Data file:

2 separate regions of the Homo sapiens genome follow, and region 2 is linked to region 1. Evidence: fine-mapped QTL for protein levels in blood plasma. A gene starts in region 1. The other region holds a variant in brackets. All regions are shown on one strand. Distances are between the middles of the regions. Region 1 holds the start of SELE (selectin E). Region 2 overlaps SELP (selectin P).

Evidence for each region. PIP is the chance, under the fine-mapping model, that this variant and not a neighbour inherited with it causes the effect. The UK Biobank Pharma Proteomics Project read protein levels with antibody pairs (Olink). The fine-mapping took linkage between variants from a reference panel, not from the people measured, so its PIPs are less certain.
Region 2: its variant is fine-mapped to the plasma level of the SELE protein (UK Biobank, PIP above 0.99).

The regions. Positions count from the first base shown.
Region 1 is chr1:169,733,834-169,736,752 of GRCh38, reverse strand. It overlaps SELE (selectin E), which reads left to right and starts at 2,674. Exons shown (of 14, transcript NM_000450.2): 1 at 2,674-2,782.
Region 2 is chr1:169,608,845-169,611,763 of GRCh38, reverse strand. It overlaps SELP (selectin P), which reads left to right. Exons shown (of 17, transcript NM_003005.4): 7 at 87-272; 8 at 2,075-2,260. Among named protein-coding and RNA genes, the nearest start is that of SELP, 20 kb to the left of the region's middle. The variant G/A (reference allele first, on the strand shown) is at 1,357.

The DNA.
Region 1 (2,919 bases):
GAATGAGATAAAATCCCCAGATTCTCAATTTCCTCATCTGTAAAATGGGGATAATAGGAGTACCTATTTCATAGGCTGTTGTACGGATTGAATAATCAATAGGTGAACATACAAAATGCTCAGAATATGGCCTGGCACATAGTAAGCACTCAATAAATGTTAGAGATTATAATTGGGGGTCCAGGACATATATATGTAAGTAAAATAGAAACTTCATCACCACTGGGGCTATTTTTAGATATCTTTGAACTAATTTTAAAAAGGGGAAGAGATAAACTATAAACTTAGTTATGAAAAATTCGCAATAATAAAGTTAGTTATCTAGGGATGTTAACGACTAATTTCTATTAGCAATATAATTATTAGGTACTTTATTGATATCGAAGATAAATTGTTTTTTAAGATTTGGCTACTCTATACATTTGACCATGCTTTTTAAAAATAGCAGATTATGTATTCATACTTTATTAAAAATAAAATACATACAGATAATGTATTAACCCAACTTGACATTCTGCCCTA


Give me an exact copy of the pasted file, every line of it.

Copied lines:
2 separate regions of the Homo sapiens genome follow, and region 2 is linked to region 1. Evidence: fine-mapped QTL for protein levels in blood plasma. A gene starts in region 1. The other region holds a variant in brackets. All regions are shown on one strand. Distances are between the middles of the regions. Region 1 holds the start of SELE (selectin E). Region 2 overlaps SELP (selectin P).

Evidence for each region. PIP is the chance, under the fine-mapping model, that this variant and not a neighbour inherited with it causes the effect. The UK Biobank Pharma Proteomics Project read protein levels with antibody pairs (Olink). The fine-mapping took linkage between variants from a reference panel, not from the people measured, so its PIPs are less certain.
Region 2: its variant is fine-mapped to the plasma level of the SELE protein (UK Biobank, PIP above 0.99).

The regions. Positions count from the first base shown.
Region 1 is chr1:169,733,834-169,736,752 of GRCh38, reverse strand. It overlaps SELE (selectin E), which reads left to right and starts at 2,674. Exons shown (of 14, transcript NM_000450.2): 1 at 2,674-2,782.
Region 2 is chr1:169,608,845-169,611,763 of GRCh38, reverse strand. It overlaps SELP (selectin P), which reads left to right. Exons shown (of 17, transcript NM_003005.4): 7 at 87-272; 8 at 2,075-2,260. Among named protein-coding and RNA genes, the nearest start is that of SELP, 20 kb to the left of the region's middle. The variant G/A (reference allele first, on the strand shown) is at 1,357.

The DNA.
Region 1 (2,919 bases):
GAATGAGATAAAATCCCCAGATTCTCAATTTCCTCATCTGTAAAATGGGGATAATAGGAGTACCTATTTCATAGGCTGTTGTACGGATTGAATAATCAATAGGTGAACATACAAAATGCTCAGAATATGGCCTGGCACATAGTAAGCACTCAATAAATGTTAGAGATTATAATTGGGGGTCCAGGACATATATATGTAAGTAAAATAGAAACTTCATCACCACTGGGGCTATTTTTAGATATCTTTGAACTAATTTTAAAAAGGGGAAGAGATAAACTATAAACTTAGTTATGAAAAATTCGCAATAATAAAGTTAGTTATCTAGGGATGTTAACGACTAATTTCTATTAGCAATATAATTATTAGGTACTTTATTGATATCGAAGATAAATTGTTTTTTAAGATTTGGCTACTCTATACATTTGACCATGCTTTTTAAAAATAGCAGATTATGTATTCATACTTTATTAAAAATAAAATACATACAGATAATGTATTAACCCAACTTGACATTCTGCCCTA